Besides the driving distance, starting time and ending time, the driving records in the National Travel Surveys also provide the information of starting position and the destination of trips. According to the time and position information of all the trips in a day, the driving and parking status of vehicles can be determined in a minute. Figure 3 shows the examples of the vehicle status along the day with two different conditions. The status shown in Fig. 3a is the driving and parking status all day regardless of the parking place, which is associated with EV availability all day. The status shown in Fig. 3b refers to the driving and home parking status which is associated with EV availability at home.

Fig. 3
figure 3

Driving and parking status of a vehicle along the day

Based on the status of vehicles in every minute, EV availabilities are calculated by hour and by quarter accordingly. They show the percentages of EVs available for charging or discharging during the specific period of a day. The availabilities of all the vehicles are averaged to obtain the mean EV availabilities along the day.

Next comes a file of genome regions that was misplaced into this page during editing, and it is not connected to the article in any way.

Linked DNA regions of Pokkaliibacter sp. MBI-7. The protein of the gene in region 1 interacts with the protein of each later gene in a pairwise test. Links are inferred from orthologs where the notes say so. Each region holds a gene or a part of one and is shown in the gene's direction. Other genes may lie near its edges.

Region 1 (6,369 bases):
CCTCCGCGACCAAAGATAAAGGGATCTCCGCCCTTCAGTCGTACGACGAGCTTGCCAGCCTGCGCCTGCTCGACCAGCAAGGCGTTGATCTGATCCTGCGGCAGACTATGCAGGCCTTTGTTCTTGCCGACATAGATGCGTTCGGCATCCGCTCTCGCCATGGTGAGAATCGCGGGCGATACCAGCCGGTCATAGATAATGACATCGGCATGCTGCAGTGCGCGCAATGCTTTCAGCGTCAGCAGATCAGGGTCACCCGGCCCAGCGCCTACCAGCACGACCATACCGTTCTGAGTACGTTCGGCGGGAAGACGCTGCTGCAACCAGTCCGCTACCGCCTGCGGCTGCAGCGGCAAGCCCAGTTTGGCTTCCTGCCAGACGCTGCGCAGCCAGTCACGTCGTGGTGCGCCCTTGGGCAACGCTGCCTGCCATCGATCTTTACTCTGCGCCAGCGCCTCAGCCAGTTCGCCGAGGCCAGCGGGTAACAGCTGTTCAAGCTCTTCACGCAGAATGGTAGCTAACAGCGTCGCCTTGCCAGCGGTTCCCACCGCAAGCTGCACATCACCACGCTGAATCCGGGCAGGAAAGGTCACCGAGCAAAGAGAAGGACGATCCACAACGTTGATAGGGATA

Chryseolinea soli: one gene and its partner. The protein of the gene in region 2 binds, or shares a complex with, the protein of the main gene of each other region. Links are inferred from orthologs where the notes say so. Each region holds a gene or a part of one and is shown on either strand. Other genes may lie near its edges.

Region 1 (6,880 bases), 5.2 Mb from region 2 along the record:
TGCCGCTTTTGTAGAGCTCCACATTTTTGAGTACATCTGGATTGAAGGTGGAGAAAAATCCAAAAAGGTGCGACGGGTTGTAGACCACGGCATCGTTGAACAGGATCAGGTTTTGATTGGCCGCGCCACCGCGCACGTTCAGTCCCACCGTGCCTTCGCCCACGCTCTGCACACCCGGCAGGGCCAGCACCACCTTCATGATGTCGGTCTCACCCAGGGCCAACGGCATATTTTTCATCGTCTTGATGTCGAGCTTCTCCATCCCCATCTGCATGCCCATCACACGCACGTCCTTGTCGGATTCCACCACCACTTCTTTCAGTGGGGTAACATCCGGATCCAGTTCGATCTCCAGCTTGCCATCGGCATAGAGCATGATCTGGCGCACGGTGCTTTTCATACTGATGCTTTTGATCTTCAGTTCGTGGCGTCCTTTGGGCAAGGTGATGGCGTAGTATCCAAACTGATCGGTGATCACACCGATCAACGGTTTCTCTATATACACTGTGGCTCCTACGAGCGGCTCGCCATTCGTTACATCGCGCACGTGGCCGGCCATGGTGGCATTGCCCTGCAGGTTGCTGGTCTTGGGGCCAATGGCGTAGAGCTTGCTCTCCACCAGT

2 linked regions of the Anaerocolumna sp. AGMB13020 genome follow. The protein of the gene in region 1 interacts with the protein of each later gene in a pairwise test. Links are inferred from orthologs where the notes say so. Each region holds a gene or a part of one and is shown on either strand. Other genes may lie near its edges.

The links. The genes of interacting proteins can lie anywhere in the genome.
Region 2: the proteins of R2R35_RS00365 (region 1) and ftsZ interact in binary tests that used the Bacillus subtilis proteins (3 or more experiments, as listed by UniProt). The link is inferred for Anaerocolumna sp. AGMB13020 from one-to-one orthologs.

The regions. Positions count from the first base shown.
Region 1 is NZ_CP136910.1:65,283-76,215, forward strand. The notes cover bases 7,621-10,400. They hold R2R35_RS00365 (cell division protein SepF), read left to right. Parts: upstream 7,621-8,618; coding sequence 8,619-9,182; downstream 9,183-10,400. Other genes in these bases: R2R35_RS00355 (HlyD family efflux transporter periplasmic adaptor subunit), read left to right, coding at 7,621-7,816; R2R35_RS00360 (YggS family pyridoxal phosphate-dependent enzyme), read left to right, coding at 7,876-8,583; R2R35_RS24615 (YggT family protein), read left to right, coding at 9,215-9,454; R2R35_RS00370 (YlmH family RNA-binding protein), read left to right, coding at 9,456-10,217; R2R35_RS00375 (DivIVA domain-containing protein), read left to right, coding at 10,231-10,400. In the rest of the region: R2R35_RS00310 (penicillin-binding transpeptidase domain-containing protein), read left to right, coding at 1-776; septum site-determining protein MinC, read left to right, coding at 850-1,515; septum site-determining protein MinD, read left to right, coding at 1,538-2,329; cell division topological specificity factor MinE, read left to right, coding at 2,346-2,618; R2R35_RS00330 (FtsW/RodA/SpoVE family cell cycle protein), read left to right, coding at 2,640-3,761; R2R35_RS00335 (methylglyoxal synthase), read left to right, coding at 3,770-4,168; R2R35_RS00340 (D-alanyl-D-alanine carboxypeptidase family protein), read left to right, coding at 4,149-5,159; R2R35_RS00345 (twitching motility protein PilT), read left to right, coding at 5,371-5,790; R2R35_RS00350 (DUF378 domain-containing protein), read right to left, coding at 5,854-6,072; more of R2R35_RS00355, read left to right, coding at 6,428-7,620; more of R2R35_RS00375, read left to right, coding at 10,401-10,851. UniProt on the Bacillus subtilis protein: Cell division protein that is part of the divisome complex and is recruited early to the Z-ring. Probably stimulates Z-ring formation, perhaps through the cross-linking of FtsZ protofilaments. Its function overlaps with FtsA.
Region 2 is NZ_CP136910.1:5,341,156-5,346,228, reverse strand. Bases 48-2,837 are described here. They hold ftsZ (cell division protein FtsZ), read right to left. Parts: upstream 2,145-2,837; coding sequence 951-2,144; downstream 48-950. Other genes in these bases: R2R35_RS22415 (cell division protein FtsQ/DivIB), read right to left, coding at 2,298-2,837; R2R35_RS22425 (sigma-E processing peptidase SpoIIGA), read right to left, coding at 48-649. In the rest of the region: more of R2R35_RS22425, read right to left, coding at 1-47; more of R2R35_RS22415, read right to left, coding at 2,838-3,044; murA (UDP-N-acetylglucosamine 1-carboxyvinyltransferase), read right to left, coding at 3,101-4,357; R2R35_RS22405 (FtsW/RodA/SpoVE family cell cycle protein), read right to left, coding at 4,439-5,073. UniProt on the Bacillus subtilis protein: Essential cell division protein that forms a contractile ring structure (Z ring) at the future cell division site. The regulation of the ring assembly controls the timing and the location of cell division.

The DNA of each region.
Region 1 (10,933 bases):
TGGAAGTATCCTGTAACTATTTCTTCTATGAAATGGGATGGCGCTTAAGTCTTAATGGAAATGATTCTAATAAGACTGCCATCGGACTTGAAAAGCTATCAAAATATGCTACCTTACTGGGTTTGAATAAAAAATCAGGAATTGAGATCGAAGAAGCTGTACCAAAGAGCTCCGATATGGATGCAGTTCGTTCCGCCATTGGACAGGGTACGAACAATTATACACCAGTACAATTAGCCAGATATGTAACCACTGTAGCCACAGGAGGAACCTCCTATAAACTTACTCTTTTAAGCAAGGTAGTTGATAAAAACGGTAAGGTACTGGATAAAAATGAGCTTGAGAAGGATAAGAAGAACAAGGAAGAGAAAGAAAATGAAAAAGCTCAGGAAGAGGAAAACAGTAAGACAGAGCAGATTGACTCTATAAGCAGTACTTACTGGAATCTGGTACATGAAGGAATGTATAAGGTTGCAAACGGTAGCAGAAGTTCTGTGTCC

Results and discussions

Driving distance analysis

The daily driving distance is one of the key inputs for charging demand and the grid integration analysis of EVs. In the Nordic area, the daily driving distance of vehicles is not very high. The average daily driving distances of Nordic region are listed in Table 1. The results of driving distance analysis are consistent with the average driving distance data from the statistical data of four mentioned Nordic countries.

Table 1 Average daily driving distance in Nordic region